by Tony Vidler
Here’s a wild thought for financial services providers: maybe you should stop selling service. Sell your products by all means. Sell advice and the different outcomes it can create. Sell time…but maybe stop selling service.
Professionals sell time and knowledge primarily, but with many financial advisers finding they are unable or unwilling to sell units of time or price based upon their knowledge or expertise, and also being less comfortable with getting paid from product placement, they are resorting to selling “service”.
In fact the concept of being obliged to provide ongoing “service” has become so entrenched that even regulators seem to hold a view that an initial engagement with a consumer creates an obligation of ongoing service on the part of the financial adviser. So the “service” of providing ongoing advice, or at least the availability of ongoing advice, becomes part of the initial “sale”.
Now there is nothing wrong with selling service – I am all for it. But think about separating the ongoing service from the initial engagement, or advice component. Apart from the good commercial reasons for doing so (pricing appropriately and practice profitability!), it also improves your chances of creating satisfied clients. The reason for that is it is difficult for clients to appreciate and value something they are yet to experience. We promise an ongoing service…
In order to convince clients that our service is indeed valuable and worth paying ongoing retainers or annual fees we create expectations – or promises – of the additional value we will provide over and above the value already delivered and paid for. That creates an additional and even bigger problem for financial advice firms as there is a continual mismatch between service level expectations and our ability to change our business offering.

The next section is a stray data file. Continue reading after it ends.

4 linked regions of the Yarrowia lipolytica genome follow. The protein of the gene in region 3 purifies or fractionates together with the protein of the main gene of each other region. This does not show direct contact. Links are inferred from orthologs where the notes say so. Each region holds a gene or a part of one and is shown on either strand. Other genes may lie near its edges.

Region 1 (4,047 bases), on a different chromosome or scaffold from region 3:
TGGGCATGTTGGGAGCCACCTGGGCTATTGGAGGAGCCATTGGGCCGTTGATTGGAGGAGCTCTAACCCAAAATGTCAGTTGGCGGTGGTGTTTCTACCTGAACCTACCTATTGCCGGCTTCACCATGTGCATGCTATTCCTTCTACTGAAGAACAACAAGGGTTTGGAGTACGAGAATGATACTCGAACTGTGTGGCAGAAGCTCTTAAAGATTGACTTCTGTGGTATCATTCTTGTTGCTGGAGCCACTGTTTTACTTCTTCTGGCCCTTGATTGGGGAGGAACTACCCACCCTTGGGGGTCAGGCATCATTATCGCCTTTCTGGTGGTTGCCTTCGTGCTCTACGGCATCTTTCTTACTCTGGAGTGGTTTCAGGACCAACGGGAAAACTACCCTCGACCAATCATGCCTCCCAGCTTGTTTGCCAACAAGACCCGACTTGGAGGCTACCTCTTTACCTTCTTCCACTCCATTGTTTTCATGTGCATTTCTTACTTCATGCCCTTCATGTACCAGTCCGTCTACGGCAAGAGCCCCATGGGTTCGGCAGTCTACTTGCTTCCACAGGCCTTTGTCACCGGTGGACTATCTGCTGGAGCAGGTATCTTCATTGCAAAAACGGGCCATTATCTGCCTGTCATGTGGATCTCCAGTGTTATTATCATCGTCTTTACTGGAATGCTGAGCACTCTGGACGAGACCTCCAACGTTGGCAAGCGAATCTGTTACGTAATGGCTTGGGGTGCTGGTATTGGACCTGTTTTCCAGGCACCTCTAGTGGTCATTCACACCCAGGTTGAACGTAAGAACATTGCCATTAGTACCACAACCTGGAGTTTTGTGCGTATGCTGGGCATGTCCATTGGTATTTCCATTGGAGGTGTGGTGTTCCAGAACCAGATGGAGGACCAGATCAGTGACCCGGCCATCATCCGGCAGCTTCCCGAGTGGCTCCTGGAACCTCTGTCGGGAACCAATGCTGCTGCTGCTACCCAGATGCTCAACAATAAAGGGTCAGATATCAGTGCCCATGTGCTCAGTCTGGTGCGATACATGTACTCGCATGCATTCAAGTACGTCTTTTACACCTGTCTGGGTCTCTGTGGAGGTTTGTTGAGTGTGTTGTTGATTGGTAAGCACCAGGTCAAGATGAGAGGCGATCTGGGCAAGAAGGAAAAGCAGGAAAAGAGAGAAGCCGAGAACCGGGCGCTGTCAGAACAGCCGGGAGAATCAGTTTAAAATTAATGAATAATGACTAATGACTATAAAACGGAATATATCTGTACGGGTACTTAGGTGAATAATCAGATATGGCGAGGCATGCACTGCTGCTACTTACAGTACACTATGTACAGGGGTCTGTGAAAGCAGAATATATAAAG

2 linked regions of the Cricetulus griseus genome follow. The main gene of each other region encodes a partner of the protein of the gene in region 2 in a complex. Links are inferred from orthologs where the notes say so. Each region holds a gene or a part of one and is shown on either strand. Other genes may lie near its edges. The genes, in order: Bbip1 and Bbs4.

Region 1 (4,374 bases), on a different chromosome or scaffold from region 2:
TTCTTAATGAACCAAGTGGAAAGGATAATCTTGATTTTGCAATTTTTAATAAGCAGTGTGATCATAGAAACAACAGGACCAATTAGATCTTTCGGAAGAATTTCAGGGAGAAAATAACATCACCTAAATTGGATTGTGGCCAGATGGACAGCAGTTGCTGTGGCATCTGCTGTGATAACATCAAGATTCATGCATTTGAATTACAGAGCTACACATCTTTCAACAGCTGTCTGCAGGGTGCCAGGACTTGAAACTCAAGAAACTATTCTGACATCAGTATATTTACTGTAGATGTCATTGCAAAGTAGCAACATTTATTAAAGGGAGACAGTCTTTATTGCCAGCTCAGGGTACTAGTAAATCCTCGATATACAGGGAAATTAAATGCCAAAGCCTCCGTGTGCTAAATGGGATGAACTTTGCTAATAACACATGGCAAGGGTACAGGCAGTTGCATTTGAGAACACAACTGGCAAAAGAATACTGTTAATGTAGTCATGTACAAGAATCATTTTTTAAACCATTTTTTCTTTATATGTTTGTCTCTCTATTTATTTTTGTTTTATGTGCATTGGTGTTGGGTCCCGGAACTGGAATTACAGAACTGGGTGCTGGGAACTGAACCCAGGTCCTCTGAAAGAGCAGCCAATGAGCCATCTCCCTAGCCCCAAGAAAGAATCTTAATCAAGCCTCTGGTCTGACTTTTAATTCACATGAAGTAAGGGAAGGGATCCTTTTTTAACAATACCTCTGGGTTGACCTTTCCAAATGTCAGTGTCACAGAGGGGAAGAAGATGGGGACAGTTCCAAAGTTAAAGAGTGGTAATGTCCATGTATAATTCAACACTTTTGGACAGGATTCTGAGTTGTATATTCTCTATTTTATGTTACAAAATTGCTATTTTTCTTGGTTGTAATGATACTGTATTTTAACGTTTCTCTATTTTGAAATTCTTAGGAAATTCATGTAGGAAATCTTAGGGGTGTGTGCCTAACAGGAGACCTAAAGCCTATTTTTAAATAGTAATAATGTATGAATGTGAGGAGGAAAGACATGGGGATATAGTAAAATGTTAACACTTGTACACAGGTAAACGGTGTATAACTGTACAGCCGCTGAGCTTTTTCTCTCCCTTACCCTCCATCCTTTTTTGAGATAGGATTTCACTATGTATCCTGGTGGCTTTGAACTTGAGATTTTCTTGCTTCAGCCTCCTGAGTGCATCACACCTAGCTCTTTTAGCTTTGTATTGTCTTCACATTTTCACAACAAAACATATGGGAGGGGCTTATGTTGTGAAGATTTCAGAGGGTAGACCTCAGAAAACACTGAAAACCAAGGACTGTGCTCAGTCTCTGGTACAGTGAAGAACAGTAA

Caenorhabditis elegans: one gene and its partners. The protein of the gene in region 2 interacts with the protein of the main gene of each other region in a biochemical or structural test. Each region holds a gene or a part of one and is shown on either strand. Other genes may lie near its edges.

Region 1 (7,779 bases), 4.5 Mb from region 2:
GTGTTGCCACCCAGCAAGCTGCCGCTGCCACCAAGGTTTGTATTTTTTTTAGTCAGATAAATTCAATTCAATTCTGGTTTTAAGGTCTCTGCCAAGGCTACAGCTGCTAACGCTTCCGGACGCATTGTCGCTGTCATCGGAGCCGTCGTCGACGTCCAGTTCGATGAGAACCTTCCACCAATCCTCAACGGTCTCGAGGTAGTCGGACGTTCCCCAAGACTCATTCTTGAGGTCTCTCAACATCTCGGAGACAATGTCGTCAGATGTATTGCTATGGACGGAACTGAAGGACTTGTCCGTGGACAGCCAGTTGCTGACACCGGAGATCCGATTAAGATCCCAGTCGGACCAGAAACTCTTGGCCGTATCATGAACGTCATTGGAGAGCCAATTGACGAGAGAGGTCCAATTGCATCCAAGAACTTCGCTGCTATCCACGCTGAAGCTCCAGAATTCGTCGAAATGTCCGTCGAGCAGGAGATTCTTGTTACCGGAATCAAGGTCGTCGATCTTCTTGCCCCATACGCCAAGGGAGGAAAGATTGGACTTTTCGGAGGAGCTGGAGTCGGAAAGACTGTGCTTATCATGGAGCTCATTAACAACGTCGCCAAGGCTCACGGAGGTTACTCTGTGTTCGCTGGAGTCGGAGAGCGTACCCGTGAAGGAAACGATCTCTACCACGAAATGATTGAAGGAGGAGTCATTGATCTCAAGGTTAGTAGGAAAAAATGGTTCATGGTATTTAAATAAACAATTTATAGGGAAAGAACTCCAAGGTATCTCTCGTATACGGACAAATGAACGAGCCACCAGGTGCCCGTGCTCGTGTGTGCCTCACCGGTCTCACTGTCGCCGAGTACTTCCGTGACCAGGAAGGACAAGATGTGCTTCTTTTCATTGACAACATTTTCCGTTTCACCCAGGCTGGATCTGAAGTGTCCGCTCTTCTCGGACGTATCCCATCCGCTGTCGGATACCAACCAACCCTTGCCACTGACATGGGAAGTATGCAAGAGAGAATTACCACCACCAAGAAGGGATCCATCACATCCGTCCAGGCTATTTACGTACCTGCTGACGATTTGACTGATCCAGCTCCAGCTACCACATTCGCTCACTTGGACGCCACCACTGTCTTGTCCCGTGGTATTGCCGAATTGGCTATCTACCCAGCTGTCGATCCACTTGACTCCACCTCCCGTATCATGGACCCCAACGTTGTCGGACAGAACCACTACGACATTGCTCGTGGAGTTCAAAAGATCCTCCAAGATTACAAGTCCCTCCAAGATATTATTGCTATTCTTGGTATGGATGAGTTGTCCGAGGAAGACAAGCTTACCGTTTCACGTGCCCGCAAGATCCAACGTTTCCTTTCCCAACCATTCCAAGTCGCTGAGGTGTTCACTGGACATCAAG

In general terms consumers expectations of speed of service are shifting faster than we can deliver professional services. Influenced by social media and the speed of interaction that it encourages, together with gadgets with ever increasing processing speed and memory and functionality, and a strong shift to businesses being available 24/7 and we are faced with exponentially increasing customer service expectations. Everyone has been trained by Google to expect answers and options in seconds, right? Everyone has been repeatedly coached to believe that the customer is king and can have anything in whatever flavour/colour/price point they want.
That’s a problem in professional services generally.
Even if we continue to deliver our ongoing services precisely as promised originally, and there is no deterioration of service delivery on our part, there is a continual widening of the gap. Increasing expectations result in the perceptions of our service as being inadequate – even though it is exactly what was promised.
This is further exacerbated by the consumers definition of “service” being constantly subject to change. Service historically meant being able to provide specialised knowledge on demand (which they now pretty much have on the phones). Or it was competing on convenience (we’ll drive to you in the evening and meet in your home), or filtering market choice to determine appropriate product selection, such as in investment advisory or insurance broking fields. There are now apps and online services that fulfil these functions far more quickly, affordably and efficiently. The key point of course is that what was considered “good service” 15 years ago is not what was considered good service 10 years ago or 5 years ago.
I am by no means certain that I know what the solution is to this selling service dilemma, as I can only see the gap widening further as the world gets faster with its proliferation of apps, boutique services, crowd-sourced labour solutions and breaking down of knowledge silo’s.